Word Choice Matters

word choice matters

word choice matters(from Coaching Perspectives V – 3 of 11)

Rejoin the two brothers now.  Both did well in school.  For Brendan the biggest challenge was accepting the authority of teachers and administration.  Kevin wanted more of a challenge as he found school easy.

When Brendan’s teachers gave instructions, he heard them tell him what to do and how to do it so he only partially listened.  He was consistently reminded, “You should follow the instructions.”  The more he was given direction, the more Brendan repeated to himself, “I hate being told.”  Each time he was told, Brendan mumbled to himself, “I can figure it out myself.”  The teachers thought he was somewhat rebellious and considered it typical of boys.  The more Brendan became frustrated the more the teachers told him what to do, which in turn reinforced his negative thinking.  Brendan distanced himself from authority figures.

Kevin was reminded by teachers to focus more or that, “It comes easily to you so it is important you apply yourself to complete it.”  While Kevin realized that it was important to apply himself, he thought to himself, “I am smart and I want more of a challenge.”  Over time Kevin began to find ways to challenge himself.  He timed his reading and worked ahead in the math book to see if he could figure it out on his own before having it explained.  During class, he paid attention to how the teacher explained it to find differences from what he had thought.  He learned to challenge himself.

The way he was told fostered resentment in Brendan and his irritation grew.  Kevin heard supportive language.  He learned acceptance for circumstances, acknowledged his own abilities internally, and developed a habit of challenging himself to learn and grow.

Word choice influences how what is said is understood and processed.  Some words limit and other words empower.  While most of us are unaware most of the time of limiting words, the impact remains.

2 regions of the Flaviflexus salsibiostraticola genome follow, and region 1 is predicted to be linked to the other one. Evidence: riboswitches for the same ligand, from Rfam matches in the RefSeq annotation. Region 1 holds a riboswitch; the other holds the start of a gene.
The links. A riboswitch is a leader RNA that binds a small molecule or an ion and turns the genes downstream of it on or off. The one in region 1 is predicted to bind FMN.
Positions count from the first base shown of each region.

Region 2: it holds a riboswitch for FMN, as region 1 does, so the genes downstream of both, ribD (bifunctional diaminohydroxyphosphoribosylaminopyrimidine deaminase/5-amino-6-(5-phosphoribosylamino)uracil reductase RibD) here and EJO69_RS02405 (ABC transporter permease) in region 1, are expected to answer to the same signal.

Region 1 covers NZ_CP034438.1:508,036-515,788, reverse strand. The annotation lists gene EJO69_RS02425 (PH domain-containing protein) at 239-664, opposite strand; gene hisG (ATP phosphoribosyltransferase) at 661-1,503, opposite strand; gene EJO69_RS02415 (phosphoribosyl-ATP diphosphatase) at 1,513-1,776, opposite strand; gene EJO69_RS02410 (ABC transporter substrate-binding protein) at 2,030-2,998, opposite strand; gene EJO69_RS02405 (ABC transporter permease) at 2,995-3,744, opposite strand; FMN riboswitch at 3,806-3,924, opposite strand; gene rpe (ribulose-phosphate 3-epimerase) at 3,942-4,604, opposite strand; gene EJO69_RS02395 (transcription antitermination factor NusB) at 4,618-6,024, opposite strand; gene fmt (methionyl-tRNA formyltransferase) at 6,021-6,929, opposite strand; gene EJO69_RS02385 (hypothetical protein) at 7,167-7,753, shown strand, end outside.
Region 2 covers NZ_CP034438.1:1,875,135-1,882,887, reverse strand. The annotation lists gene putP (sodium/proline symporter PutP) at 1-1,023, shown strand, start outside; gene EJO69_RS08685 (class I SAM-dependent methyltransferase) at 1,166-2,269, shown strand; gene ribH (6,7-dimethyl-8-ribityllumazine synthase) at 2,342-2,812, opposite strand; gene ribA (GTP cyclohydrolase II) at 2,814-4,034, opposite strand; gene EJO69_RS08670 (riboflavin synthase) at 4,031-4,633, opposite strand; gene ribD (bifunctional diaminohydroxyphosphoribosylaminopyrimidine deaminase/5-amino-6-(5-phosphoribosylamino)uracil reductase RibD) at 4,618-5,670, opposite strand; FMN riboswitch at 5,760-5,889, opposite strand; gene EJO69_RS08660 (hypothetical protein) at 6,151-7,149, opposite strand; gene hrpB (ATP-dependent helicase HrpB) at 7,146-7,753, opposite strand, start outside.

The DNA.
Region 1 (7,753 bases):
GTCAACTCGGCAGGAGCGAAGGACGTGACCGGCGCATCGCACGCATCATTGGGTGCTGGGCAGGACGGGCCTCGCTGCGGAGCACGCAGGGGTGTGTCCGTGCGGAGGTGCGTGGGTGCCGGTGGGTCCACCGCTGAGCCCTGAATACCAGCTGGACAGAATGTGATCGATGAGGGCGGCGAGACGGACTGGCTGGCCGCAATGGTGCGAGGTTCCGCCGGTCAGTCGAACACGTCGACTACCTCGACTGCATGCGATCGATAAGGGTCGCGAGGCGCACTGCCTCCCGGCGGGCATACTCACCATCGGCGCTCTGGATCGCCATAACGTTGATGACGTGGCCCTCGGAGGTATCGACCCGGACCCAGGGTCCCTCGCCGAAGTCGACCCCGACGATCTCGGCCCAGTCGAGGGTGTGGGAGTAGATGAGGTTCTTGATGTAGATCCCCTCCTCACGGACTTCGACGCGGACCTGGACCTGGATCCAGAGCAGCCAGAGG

Coaching Notes

Focus on the future in coaching sessions.  If a client is giving the negative story or focusing on what they don’t want, ask questions to create the shift to focus on the positive and what they do want.  As a coach, model positive, proactive language.  Ask questions so that clients use positive, proactive language.  The positive language supports positive thinking which in turn supports success.

It is unfortunate that it is easier to flow with the negative and critical.  When the focus is positive, supported by positive language, brain function improves and people achieve more.

Hints for Your Research: A number of books explore how words influence conversations, thinking, and outcomes including those by Luntz, Cialdini, Newberg, and Waldman to name a few.  Dr. Emoto experimented with the impact of words on water that was then frozen.  Caples studied persuasive writing extensively.  Bobbins blogged on how many negative words there are in the English language.  Neuro Linguistic Programming provides a body of knowledge on the impact of words.  Canfield shared research on how humans process more than twice the amount of negative as compared to positive.  There is an old saying that garbage in is garbage out and the garbage is the negative.

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